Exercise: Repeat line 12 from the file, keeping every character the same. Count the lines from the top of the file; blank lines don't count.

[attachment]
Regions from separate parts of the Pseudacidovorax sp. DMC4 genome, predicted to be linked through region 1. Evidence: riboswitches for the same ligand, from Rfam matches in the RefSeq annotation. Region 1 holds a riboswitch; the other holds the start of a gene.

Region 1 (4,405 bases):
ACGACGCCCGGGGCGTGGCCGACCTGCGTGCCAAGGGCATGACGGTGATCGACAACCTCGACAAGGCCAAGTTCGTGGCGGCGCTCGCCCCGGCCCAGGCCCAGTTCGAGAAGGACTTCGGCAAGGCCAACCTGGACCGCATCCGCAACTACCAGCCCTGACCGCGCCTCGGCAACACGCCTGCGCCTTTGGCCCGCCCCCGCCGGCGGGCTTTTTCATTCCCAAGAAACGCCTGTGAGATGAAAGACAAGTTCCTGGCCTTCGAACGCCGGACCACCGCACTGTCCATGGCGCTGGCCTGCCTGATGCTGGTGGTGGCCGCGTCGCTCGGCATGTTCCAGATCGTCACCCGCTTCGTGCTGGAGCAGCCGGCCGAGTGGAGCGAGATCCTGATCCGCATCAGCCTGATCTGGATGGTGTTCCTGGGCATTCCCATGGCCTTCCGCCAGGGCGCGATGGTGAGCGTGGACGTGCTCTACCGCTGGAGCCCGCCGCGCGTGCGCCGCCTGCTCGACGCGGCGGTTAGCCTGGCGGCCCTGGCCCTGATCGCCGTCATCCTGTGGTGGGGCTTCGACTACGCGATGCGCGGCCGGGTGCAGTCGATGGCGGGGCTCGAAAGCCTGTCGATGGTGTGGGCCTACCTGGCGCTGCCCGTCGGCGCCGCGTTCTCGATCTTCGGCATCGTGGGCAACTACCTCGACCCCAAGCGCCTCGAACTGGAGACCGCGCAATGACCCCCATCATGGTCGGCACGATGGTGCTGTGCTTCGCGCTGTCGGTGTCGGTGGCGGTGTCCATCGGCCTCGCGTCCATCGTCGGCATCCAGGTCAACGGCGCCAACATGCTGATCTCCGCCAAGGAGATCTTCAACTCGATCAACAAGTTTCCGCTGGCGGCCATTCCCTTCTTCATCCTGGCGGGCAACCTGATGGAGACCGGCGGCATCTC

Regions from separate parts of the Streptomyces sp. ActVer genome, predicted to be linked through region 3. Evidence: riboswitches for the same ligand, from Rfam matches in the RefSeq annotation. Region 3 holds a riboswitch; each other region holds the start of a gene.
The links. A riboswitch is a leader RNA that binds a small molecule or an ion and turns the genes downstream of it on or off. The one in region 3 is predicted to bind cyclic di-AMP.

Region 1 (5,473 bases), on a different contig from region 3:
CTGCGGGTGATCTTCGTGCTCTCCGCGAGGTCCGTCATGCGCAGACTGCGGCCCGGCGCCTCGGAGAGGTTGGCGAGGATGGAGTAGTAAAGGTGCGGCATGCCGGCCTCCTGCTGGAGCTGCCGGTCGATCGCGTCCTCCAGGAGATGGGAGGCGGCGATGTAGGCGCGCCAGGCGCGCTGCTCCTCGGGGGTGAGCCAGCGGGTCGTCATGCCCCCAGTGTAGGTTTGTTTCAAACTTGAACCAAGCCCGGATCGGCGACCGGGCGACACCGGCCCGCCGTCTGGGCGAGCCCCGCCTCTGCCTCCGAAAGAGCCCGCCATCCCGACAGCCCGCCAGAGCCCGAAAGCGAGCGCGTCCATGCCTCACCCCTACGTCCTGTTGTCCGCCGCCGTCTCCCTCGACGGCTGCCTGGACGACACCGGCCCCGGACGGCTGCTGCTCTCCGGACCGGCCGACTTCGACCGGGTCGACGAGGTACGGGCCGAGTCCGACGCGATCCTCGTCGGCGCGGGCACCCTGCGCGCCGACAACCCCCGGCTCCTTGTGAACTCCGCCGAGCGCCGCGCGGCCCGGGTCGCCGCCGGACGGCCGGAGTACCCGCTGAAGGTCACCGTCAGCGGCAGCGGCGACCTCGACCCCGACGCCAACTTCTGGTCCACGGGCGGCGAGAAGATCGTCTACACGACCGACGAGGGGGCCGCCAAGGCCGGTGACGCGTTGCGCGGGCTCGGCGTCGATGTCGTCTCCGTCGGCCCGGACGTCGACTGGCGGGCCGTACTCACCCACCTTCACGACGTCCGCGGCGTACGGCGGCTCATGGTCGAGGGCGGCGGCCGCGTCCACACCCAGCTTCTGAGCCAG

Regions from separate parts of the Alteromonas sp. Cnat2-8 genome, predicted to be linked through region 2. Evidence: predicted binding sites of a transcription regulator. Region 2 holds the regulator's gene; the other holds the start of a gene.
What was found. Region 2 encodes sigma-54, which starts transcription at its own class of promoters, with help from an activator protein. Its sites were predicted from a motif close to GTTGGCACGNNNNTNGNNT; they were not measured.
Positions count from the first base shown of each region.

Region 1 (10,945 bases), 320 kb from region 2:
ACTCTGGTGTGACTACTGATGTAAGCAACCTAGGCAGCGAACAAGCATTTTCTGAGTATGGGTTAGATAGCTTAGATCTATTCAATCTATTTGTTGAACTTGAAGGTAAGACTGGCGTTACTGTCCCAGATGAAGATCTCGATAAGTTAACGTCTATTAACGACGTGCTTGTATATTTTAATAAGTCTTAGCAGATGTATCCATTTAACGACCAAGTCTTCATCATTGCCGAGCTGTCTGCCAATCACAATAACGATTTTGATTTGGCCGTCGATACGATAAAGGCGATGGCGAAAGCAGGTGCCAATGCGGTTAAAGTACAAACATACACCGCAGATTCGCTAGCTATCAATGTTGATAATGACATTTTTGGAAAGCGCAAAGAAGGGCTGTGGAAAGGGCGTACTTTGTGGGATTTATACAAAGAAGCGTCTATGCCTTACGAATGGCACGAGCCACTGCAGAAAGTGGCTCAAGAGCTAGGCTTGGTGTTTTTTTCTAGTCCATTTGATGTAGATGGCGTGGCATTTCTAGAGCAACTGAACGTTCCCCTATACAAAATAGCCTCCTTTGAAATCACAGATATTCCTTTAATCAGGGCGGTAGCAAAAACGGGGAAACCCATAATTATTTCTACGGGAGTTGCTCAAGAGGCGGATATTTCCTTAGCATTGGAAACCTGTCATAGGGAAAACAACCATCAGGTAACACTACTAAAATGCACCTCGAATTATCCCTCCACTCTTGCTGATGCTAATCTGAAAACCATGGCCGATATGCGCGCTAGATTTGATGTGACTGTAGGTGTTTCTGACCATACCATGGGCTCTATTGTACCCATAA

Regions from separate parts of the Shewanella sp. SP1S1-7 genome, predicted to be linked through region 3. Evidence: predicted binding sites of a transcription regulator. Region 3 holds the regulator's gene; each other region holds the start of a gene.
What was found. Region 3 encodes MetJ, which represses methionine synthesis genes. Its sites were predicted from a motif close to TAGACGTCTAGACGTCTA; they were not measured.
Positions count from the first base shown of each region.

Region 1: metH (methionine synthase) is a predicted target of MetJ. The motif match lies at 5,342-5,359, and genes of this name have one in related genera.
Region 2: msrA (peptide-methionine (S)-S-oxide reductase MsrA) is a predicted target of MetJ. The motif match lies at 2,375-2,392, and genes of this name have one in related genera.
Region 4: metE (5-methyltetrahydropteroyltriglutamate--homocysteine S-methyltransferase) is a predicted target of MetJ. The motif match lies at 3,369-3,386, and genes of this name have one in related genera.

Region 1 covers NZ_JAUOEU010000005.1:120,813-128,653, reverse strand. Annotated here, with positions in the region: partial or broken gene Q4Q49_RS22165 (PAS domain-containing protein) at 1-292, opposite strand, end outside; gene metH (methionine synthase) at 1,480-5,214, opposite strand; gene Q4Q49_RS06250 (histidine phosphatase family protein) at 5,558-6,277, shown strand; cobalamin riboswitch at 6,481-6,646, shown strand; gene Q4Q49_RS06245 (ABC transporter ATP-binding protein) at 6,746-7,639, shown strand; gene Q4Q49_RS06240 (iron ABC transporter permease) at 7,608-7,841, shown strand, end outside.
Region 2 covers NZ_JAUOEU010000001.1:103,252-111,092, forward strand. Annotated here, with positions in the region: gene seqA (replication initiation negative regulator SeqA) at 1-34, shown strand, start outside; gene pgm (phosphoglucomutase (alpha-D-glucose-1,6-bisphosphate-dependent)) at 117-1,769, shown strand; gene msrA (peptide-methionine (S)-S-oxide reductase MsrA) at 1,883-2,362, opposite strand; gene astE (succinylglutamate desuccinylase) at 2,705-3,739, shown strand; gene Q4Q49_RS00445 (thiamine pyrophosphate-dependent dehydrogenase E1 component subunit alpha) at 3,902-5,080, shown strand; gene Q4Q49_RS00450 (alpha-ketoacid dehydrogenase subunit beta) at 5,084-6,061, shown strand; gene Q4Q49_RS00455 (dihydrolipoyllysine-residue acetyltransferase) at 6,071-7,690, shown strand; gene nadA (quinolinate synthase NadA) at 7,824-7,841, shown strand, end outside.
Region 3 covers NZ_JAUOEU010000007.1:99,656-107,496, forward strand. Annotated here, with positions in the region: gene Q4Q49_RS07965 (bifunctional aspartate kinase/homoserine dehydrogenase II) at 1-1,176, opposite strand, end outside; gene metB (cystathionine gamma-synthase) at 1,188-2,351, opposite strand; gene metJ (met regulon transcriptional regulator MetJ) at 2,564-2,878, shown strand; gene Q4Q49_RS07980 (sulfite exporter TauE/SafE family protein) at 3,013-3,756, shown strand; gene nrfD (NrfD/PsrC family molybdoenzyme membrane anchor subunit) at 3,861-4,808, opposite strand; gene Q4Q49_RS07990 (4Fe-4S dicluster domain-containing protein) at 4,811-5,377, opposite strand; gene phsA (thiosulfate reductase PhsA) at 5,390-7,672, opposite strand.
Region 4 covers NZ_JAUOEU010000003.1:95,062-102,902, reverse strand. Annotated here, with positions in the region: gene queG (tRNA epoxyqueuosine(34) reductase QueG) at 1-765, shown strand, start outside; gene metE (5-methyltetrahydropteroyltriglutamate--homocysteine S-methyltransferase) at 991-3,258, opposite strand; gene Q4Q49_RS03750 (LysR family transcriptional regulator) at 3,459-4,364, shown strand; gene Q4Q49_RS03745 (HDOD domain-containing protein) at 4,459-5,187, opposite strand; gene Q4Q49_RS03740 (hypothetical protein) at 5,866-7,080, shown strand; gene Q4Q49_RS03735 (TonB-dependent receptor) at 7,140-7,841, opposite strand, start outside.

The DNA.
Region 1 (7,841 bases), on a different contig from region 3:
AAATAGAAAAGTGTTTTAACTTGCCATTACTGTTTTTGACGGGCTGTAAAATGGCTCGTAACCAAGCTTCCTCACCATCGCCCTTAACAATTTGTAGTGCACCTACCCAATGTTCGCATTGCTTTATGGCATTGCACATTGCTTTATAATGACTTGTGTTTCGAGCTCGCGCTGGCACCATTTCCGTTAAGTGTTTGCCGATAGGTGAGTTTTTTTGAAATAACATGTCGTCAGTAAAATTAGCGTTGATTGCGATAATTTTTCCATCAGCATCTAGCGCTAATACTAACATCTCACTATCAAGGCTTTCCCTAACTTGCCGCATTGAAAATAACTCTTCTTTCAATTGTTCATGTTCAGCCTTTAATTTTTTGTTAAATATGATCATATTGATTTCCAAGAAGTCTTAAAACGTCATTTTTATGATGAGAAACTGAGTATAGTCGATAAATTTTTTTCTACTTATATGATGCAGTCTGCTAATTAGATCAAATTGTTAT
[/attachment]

ACTCTGGTGTGACTACTGATGTAAGCAACCTAGGCAGCGAACAAGCATTTTCTGAGTATGGGTTAGATAGCTTAGATCTATTCAATCTATTTGTTGAACTTGAAGGTAAGACTGGCGTTACTGTCCCAGATGAAGATCTCGATAAGTTAACGTCTATTAACGACGTGCTTGTATATTTTAATAAGTCTTAGCAGATGTATCCATTTAACGACCAAGTCTTCATCATTGCCGAGCTGTCTGCCAATCACAATAACGATTTTGATTTGGCCGTCGATACGATAAAGGCGATGGCGAAAGCAGGTGCCAATGCGGTTAAAGTACAAACATACACCGCAGATTCGCTAGCTATCAATGTTGATAATGACATTTTTGGAAAGCGCAAAGAAGGGCTGTGGAAAGGGCGTACTTTGTGGGATTTATACAAAGAAGCGTCTATGCCTTACGAATGGCACGAGCCACTGCAGAAAGTGGCTCAAGAGCTAGGCTTGGTGTTTTTTTCTAGTCCATTTGATGTAGATGGCGTGGCATTTCTAGAGCAACTGAACGTTCCCCTATACAAAATAGCCTCCTTTGAAATCACAGATATTCCTTTAATCAGGGCGGTAGCAAAAACGGGGAAACCCATAATTATTTCTACGGGAGTTGCTCAAGAGGCGGATATTTCCTTAGCATTGGAAACCTGTCATAGGGAAAACAACCATCAGGTAACACTACTAAAATGCACCTCGAATTATCCCTCCACTCTTGCTGATGCTAATCTGAAAACCATGGCCGATATGCGCGCTAGATTTGATGTGACTGTAGGTGTTTCTGACCATACCATGGGCTCTATTGTACCCATAA